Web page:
—Read the article by S&P Global Commodities Outlook

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Energy and raw materials


OPEC+ cuts oil quotas, in another U.S. snub, as White House threatens retaliation

OPEC and its allies on October 5 cut their production quotas by 2 million bpd for the next 14 months in a bid to stabilize falling oil prices, prompting a strong reaction from the United States, which had warned the group to avoid a potential supply. hurry and get away from Russia. The new quotas, which begin in November and will remain in place until December 2023, were agreed at the first face-to-face meeting of the OPEC+ alliance since March 2020 in Vienna.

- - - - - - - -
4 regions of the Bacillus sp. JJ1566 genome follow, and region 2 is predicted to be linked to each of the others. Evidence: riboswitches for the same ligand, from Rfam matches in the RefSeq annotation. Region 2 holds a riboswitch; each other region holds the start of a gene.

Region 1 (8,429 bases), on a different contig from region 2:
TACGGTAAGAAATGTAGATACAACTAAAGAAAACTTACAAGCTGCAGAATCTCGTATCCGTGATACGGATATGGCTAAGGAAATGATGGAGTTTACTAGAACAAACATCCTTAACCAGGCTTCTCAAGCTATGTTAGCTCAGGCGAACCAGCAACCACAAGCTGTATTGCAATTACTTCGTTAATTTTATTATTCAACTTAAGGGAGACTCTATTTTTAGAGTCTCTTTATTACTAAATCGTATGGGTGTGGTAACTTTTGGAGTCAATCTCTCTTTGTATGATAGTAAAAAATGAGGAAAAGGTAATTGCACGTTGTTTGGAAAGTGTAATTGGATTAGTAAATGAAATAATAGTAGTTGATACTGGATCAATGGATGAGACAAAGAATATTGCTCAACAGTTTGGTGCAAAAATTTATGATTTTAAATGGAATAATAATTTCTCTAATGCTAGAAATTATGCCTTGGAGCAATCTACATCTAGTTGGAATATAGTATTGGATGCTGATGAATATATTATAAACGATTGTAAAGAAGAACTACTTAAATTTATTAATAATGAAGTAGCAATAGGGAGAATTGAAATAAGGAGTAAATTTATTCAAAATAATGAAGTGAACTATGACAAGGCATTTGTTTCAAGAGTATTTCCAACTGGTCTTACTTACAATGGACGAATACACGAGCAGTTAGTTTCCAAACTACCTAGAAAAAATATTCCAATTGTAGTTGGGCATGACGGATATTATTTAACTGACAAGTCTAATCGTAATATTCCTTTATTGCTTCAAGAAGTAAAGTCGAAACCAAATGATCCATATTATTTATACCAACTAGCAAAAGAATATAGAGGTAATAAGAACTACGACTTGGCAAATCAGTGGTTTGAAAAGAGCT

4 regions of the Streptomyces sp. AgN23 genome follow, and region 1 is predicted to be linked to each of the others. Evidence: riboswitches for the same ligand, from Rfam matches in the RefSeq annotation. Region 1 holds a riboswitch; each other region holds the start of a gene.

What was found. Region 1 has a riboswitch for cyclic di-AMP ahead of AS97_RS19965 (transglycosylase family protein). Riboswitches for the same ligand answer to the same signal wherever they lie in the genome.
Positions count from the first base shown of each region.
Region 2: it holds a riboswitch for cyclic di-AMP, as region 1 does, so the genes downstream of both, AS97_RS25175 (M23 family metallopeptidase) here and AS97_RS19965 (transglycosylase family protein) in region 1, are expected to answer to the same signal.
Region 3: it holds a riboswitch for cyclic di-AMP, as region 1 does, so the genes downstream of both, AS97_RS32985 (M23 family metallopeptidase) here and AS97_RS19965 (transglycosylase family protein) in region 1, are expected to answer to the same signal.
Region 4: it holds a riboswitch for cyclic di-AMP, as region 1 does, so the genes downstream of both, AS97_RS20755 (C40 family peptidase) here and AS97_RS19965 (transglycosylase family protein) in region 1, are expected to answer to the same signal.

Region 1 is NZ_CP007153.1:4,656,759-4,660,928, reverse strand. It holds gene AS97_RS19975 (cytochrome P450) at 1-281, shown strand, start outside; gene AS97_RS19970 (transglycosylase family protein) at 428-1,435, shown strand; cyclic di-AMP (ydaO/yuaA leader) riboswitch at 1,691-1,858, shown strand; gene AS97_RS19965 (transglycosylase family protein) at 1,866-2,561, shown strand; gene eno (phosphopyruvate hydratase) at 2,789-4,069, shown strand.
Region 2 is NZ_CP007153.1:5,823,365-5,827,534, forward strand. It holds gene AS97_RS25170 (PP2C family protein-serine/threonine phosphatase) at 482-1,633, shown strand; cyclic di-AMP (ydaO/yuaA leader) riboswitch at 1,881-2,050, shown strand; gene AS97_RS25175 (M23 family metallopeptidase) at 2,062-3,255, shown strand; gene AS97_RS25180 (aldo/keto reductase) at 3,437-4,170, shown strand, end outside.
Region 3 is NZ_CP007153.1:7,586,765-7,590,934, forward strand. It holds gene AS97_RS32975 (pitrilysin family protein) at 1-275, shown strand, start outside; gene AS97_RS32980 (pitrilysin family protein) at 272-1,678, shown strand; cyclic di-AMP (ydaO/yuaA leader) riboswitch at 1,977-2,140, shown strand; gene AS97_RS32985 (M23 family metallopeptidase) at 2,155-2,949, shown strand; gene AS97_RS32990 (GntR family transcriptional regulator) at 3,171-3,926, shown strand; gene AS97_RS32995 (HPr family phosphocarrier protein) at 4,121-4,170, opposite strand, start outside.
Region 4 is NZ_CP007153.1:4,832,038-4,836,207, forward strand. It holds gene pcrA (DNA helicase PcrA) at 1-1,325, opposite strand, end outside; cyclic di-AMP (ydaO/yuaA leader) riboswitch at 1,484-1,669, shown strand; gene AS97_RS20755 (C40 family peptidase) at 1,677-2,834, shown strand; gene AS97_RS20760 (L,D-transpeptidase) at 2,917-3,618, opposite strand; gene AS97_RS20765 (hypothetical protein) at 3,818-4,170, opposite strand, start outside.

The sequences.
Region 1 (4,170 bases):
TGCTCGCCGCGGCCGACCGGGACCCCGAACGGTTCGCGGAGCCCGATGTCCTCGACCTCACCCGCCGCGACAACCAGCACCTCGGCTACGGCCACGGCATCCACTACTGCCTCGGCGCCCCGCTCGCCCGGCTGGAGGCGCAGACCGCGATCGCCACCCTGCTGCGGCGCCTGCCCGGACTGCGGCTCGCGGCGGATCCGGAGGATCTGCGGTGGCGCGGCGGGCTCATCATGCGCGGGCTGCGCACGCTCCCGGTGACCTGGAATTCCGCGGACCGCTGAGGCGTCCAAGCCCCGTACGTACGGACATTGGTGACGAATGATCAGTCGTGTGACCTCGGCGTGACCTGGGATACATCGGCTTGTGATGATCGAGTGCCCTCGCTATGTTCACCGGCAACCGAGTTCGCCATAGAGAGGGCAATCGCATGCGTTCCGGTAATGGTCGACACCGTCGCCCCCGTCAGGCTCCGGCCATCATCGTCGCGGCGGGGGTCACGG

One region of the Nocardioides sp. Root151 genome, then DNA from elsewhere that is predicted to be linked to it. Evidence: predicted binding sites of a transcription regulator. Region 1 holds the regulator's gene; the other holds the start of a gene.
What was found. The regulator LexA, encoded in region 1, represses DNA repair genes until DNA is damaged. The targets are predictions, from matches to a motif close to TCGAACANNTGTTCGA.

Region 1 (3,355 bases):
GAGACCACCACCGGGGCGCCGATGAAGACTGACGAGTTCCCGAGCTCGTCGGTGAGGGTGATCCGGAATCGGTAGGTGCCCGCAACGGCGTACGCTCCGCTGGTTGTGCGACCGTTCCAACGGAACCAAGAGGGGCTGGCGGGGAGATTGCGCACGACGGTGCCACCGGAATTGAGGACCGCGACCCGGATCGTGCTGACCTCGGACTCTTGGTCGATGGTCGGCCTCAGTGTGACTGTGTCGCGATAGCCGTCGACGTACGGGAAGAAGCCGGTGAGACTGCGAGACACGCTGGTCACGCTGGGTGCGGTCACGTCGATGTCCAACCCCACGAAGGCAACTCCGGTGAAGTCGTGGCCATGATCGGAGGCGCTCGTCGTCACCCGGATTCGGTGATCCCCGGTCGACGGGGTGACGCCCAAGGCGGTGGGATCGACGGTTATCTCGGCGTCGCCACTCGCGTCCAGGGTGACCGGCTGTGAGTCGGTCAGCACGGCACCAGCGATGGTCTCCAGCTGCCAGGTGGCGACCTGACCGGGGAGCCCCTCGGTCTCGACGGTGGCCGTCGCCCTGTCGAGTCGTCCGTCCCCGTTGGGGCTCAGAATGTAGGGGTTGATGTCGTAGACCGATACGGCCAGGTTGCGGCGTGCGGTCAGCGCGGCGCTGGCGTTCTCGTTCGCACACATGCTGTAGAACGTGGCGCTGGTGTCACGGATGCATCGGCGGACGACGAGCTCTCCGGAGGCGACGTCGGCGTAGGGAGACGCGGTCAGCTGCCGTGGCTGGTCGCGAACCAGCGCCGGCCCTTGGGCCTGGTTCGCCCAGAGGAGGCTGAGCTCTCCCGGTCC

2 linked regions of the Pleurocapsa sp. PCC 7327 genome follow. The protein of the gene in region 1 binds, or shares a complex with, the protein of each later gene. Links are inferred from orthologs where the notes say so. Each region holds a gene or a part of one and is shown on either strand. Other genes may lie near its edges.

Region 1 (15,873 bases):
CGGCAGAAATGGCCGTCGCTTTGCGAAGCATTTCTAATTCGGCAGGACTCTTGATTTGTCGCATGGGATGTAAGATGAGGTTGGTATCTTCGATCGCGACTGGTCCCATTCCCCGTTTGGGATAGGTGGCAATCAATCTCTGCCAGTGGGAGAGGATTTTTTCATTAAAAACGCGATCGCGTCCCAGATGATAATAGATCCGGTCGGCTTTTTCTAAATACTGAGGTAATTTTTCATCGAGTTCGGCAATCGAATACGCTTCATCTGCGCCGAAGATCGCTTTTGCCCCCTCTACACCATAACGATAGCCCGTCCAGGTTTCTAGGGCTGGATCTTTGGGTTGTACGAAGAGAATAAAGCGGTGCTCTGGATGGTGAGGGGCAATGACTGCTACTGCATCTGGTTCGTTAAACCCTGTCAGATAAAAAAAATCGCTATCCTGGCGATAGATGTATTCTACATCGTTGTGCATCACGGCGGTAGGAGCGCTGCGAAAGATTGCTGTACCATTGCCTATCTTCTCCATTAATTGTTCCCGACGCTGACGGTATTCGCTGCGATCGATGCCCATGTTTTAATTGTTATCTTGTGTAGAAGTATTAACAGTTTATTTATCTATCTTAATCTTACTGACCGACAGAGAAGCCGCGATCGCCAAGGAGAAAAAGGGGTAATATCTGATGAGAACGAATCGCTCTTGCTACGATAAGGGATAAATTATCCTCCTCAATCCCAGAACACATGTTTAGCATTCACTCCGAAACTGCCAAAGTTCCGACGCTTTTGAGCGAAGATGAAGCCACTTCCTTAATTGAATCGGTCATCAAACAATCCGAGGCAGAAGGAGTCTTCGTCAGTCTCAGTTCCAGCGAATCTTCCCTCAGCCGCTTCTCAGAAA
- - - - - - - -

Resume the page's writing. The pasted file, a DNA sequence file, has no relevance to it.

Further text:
—Read the article by S&P Global Commodities Outlook

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Technology and media


Listen: Next In Tech | Episode 85: Taming Complexity for the Digital Sequel

Melanie Posey, 451NEXUS conference chair, is back to talk about the sessions and expanded content with host Eric Hanselman. One of the biggest challenges organizations face when it comes to digitizing and moving to hybrid operations is complexity. It’s not easy to tame, but greater use of automation and operational integration can help. The conference covers that and more.

—Listen and subscribe to Next in Tech, a podcast from S&P Global Market Intelligence